Technological innovations shape the workplaces of today, but none more so than the internet. Not only has the digital revolution improved performance and efficiency of employees, it has allowed flexibility for both staff and employers. One illustration of that efficiency in action is the use of virtual work teams. Being able to collaborate with colleagues around the world, has changed the way many companies do business. Here are just a few examples of the benefits of virtual teams.
- Hal, the Human Resources Director for a large telecommunications company, had no luck finding local applicants who met the job requirements for a team working on a new project. He opened the position for remote workers, and just three weeks later was virtually onboarding Jessica and Simon.
- When school was cancelled due to inclement weather, Alan had no childcare for his 8-year-old twins. His office allowed telecommuting so he was still able to get work done at home.
- John wanted to hire Kyle as a graphic designer for his new architectural firm, but neither could afford Kyle’s relocation expenses. John was relieved when Kyle suggested working virtually as a solution.
- Guy was out of the country when intern Arisia accidentally deleted the project their team had been working on all quarter. Although he was annoyed at the interruption of his vacation, he was able to remotely access his files and salvage the team’s hard work.
It’s easy to see why offering virtual work options appeals to many employees – it allows for a great deal of flexibility. Virtual teams can benefit your entire organization but managing them can be a challenge. How can leaders best approach managing a virtual team?
Leaders need to focus on two things when managing virtual teams: communication and culture. As with all leadership roles, good communication is crucial to a virtual team’s success. Your remote employees cannot simply pop into your office for clarification on a minor point, so you need to have a variety of contact methods, like instant messenger, text, and email. Company culture is as important because it can be a challenge to keep employees engaged in an office building let alone when separated by hundreds, or thousands, of miles. That means you must foster a culture that supports virtual work by ensuring everyone stays connected.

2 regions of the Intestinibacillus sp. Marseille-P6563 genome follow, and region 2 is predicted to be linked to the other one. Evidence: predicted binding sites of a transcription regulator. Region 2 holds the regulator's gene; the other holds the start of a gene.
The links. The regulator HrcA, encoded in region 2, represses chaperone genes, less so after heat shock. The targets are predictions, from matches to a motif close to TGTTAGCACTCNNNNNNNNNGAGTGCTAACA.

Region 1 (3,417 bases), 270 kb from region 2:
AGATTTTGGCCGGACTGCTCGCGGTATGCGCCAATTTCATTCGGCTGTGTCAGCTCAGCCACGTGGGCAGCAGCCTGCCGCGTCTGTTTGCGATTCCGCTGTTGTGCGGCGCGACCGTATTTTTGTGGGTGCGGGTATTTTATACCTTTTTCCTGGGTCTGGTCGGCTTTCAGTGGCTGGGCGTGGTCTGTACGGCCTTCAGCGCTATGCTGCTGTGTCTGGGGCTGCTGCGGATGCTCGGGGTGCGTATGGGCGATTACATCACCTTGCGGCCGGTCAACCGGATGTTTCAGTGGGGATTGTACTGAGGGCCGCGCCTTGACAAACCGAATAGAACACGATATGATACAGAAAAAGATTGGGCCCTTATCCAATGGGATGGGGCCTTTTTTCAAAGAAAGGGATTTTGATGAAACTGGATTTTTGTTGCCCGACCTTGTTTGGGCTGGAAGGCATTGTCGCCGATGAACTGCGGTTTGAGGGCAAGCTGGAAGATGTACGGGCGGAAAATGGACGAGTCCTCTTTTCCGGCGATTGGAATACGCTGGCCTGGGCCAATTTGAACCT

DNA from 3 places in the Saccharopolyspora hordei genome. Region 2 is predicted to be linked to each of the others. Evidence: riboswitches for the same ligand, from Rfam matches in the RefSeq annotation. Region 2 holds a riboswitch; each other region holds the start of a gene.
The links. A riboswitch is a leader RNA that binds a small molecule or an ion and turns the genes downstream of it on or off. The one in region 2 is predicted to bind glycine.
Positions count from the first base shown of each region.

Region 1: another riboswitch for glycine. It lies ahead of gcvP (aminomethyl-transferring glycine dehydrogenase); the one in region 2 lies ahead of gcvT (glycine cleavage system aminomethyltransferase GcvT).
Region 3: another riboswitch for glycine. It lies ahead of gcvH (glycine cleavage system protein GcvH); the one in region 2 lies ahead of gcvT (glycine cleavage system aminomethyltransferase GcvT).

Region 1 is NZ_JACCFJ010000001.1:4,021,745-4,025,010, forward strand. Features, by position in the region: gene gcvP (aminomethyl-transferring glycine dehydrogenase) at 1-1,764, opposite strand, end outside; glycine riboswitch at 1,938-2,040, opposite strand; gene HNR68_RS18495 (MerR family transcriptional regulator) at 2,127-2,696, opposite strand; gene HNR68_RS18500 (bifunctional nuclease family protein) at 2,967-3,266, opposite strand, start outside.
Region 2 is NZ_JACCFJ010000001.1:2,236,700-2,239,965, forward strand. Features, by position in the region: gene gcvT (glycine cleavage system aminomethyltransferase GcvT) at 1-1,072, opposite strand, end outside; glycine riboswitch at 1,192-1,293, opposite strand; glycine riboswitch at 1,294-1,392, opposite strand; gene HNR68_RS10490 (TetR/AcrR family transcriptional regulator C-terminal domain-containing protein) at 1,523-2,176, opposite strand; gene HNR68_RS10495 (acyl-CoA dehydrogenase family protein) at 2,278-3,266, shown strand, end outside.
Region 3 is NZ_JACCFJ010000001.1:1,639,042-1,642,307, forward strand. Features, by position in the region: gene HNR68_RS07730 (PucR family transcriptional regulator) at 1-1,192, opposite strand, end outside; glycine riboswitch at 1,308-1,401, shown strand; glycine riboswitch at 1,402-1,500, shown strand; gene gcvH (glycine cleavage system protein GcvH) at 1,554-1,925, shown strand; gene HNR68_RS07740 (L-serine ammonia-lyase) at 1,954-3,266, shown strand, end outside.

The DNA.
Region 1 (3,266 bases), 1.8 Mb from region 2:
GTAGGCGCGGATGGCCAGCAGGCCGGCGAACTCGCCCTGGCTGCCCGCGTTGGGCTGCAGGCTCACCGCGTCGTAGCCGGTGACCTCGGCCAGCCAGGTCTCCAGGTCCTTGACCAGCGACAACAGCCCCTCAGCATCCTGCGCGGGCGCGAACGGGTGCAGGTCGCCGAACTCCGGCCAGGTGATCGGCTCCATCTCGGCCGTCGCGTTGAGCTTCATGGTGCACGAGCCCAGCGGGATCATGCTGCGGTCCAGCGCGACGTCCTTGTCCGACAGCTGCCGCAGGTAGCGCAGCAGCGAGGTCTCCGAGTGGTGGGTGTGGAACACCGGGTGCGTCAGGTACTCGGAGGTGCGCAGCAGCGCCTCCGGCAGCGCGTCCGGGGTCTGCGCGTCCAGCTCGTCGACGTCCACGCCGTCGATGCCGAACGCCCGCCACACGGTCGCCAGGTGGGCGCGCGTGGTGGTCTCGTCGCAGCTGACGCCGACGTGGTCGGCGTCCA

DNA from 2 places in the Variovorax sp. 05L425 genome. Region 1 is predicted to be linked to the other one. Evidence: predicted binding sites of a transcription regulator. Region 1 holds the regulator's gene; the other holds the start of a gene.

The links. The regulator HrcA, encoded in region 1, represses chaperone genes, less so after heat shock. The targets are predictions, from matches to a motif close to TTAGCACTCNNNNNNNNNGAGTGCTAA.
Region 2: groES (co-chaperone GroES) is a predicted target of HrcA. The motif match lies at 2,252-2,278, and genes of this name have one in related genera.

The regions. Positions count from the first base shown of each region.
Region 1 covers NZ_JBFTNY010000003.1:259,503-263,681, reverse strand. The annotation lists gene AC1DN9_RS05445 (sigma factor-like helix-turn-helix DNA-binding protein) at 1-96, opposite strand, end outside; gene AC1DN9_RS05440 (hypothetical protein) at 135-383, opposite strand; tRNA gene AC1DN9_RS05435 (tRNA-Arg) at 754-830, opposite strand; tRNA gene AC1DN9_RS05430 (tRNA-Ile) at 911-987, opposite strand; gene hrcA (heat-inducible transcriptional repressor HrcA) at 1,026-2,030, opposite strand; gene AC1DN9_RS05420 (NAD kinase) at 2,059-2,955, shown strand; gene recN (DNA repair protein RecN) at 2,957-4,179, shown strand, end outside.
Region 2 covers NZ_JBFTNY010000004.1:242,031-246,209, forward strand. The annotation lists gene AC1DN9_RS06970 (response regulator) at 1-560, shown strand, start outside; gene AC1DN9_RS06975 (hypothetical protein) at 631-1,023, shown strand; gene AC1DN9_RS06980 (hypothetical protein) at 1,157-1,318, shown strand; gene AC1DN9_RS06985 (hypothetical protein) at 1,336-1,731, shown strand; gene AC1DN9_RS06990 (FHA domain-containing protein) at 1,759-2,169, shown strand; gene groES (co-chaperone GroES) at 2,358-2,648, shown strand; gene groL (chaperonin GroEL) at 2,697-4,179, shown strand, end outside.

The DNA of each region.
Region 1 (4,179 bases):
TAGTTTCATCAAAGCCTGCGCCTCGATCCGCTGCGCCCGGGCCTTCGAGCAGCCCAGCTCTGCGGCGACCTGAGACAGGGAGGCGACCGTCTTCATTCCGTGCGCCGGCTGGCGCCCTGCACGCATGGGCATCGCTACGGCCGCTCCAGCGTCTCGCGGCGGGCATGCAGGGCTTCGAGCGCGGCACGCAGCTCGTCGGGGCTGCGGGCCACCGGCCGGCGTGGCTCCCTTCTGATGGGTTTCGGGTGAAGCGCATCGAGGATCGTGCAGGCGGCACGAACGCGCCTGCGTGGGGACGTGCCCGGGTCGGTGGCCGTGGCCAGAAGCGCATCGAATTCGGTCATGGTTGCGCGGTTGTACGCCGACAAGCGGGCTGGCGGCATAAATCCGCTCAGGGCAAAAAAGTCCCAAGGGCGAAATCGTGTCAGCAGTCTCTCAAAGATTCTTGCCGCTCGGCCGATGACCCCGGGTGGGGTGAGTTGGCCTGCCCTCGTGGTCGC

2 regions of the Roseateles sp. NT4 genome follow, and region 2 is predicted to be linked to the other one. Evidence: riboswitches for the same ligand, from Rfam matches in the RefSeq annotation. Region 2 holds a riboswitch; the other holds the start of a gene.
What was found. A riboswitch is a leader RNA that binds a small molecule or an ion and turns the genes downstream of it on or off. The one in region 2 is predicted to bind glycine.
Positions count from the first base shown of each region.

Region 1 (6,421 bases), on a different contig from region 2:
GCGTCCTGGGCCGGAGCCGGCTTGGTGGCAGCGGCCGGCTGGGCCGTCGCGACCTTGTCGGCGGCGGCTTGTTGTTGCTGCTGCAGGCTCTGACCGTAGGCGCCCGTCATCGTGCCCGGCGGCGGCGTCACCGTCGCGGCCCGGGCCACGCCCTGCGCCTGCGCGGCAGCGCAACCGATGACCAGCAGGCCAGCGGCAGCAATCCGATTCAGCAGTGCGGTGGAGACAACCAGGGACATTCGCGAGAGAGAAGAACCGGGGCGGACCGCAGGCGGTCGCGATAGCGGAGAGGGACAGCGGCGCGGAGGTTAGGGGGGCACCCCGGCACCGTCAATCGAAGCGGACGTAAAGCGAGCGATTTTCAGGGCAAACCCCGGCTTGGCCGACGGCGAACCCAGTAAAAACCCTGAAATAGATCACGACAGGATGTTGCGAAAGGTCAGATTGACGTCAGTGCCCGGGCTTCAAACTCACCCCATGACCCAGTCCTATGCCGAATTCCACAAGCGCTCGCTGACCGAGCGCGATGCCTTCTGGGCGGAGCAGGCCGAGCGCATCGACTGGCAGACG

These suggestions will help you better lead your remote employees:
1. Be Approachable. Have a (virtual) open door policy for your team. Encourage them to share their opinions and reasoning. Good communication starts at the top.
2. Hold Routine Meetings. Check in with your team on a regular basis. Do not micromanage but do touch base with team members individually and as a group.
3. Give Explicit Instructions. Never take any information for granted when it comes to instructions for virtual employees. What one person sees as obvious, another person sees as unclear, and another person misses entirely.
4. Explain Your Logic. Just as you cannot guarantee that all your team members will understand how to do something, neither can you guarantee that they will understand why you need it done. You do not have to justify anything but explaining the ‘how’ and the ‘why’ will make your employees feel more connected.
5. Encourage Collaboration. Remote does not mean isolated! Introduce your team members to one another. Encourage them to brainstorm ideas and methods. Use the same techniques you use for on-site employees, modified as needed. For example, you could begin each teleconference with a brief recap of everyone’s weekend or have regular video conferences to foster team building.
6. Embrace Your Role as Company Envoy. You are the face of your company. It is up to you to make sure that every virtual team member understands your company’s culture. “Walk your talk” and embody the company’s mission statement, if you expect your employees to care.
7. Provide Equal Opportunities. Adapt team-building exercises for online use. If your company sends employees to conferences or conventions, include virtual workers as well. Provide opportunities for training and encourage your virtual team to continue learning.
Leading a virtual team is different from leading an on-site team. The goals, however, remain the same and these suggestions should give you a good start to leading your virtual teams!